The move by client EDF follows complaints from Unite and a campaign by rank-and-file electricians who have threatened widespread demonstrations.
Hinkley client EDF and the MEH Alliance of Balfour Beatty and NG Bailey has been looking to introduce training courses for ‘Electrical Support Operatives’.
The courses introduced by the Engineering Construction Training Board (ECITB) would run alongside existing apprenticeships and qualify most candidates to Level 2 allowing them to eventually support qualified electricians to install cable trays and ladders and help pull cables.
Unite said that would undermine the role of the electrician and raised the issue with EDF who have postponed the training plan “until the problem has been resolved.”
The last attempt to change pay grades in the sector was the ‘BESNA’ reforms in 2011 which were abandoned by employers following a concerted protest campaign by workers.
Unite General Secretary Len McCluskey said “The undermining of the role of the electrician has been attempted for more than 30 years, most recently in 2011/12 when eight of the major mechanical and electrical construction companies promoted the use of non-electrical personnel to carry out skilled electrical tasks under the so called BESNA agreement.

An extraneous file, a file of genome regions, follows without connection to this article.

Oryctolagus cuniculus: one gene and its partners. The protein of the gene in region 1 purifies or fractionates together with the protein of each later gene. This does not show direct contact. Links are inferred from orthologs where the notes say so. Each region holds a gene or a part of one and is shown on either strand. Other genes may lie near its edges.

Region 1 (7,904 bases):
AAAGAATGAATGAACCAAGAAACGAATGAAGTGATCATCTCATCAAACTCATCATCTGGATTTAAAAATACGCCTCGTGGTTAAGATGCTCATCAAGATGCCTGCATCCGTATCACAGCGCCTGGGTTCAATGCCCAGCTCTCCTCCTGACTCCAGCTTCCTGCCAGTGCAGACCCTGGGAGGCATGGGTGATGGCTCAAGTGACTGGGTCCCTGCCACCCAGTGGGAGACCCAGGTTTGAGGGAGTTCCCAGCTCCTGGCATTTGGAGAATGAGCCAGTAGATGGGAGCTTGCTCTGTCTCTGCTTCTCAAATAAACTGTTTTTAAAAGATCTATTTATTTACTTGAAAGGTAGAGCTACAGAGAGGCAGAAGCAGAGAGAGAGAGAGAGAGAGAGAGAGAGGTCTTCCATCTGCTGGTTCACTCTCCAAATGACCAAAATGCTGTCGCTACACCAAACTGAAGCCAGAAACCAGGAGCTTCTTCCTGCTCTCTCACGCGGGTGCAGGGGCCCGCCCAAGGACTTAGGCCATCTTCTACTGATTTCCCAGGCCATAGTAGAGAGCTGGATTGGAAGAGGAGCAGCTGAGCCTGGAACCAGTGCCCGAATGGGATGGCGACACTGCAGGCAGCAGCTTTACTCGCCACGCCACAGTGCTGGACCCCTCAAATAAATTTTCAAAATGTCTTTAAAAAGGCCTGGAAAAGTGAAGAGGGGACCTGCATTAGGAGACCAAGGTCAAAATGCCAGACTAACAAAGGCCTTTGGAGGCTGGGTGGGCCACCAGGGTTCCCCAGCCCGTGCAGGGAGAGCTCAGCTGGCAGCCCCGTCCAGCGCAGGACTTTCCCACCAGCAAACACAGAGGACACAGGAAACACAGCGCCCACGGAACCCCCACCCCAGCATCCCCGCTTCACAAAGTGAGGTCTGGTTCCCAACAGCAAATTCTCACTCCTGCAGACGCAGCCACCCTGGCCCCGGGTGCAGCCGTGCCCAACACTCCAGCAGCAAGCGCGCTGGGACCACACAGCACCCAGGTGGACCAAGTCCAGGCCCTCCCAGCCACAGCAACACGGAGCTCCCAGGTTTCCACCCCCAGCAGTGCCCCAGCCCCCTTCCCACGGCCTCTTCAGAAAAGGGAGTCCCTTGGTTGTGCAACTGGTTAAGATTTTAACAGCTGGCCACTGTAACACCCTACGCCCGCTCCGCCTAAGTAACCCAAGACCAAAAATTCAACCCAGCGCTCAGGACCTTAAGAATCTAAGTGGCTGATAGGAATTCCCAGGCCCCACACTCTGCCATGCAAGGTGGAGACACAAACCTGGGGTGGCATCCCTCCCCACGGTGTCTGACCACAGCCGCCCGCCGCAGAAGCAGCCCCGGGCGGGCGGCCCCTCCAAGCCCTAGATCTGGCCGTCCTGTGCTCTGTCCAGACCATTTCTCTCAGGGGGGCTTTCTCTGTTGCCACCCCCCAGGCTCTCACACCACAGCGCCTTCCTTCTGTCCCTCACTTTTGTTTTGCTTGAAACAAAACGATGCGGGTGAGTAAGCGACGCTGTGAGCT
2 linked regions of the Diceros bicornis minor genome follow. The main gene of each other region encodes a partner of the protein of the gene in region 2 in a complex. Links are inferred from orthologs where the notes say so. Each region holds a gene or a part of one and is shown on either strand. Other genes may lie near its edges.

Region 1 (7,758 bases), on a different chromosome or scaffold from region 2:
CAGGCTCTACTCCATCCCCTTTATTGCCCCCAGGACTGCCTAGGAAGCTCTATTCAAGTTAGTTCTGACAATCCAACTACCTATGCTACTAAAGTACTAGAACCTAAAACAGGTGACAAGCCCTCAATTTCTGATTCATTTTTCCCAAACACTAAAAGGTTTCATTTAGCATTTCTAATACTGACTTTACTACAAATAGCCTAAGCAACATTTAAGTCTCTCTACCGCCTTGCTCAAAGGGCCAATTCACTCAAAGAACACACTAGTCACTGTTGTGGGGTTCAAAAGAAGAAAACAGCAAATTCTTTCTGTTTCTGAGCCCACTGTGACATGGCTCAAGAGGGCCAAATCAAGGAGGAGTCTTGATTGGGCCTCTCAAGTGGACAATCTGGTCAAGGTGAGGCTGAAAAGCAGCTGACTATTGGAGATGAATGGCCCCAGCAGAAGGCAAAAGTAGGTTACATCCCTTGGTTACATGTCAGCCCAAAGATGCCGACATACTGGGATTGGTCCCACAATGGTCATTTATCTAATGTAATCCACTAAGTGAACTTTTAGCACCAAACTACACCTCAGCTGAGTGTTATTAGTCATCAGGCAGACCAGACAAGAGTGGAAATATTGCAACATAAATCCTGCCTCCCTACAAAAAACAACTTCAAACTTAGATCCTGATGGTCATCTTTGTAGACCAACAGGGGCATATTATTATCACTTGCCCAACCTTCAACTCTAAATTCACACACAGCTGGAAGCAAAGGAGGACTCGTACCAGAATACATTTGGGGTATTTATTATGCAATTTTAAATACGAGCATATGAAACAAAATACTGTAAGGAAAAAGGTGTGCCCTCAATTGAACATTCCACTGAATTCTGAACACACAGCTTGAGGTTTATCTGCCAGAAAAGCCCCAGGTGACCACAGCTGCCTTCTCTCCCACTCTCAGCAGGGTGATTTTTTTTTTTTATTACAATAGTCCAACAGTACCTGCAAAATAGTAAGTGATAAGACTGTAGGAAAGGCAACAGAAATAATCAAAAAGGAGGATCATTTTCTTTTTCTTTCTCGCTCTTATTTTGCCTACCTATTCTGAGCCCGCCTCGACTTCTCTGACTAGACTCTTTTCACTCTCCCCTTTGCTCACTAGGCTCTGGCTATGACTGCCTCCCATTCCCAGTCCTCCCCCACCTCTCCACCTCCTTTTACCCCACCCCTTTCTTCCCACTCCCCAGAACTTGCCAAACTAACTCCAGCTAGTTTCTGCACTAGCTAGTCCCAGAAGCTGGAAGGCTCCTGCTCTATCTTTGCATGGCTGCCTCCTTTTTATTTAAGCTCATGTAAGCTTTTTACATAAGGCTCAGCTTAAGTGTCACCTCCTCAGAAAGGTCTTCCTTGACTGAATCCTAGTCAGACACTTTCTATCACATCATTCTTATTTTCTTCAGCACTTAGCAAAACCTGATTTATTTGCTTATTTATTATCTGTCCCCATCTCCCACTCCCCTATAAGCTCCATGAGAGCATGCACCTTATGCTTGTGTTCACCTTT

“Unite defeated the BESNA agreement then and we will defeat this latest attempt to deskill electricians.
“Our message to the industry is clear. Unite and its electrical membership will oppose any and all efforts to weaken the skill set of the trade which will undermine the industry by introducing non-skilled operatives.
“Any deskilling of electricians would result in a race to the bottom and would be highly damaging to industrial relations across the sector.”
An EDF spokesperson said: “Productive talks are now taking place to reach agreement on the curriculum of the new training courses.”
The ECITB said: ‘The ECITB was asked by EDF and the MEH Alliance to develop training pathways that create progressive career opportunities in line with the principles agreed within the HPC collective M&E agreement, the ECSA, for new entrants coming onto Hinkley Point C.
“This work commenced in January 2020 and has involved consultation with a wide range of industry stakeholders.
“Employer led, the ECITB’s remit is to support the delivery of skills and training in the engineering construction industry.
“This includes supporting new entrants into the industry, so that employers have the skills they need, individuals acquire relevant industry skills to advance their careers and we collectively build capacity for future industry projects.
“The ECITB does not comment on industrial relations matters, which are a matter for the employers and union representatives.”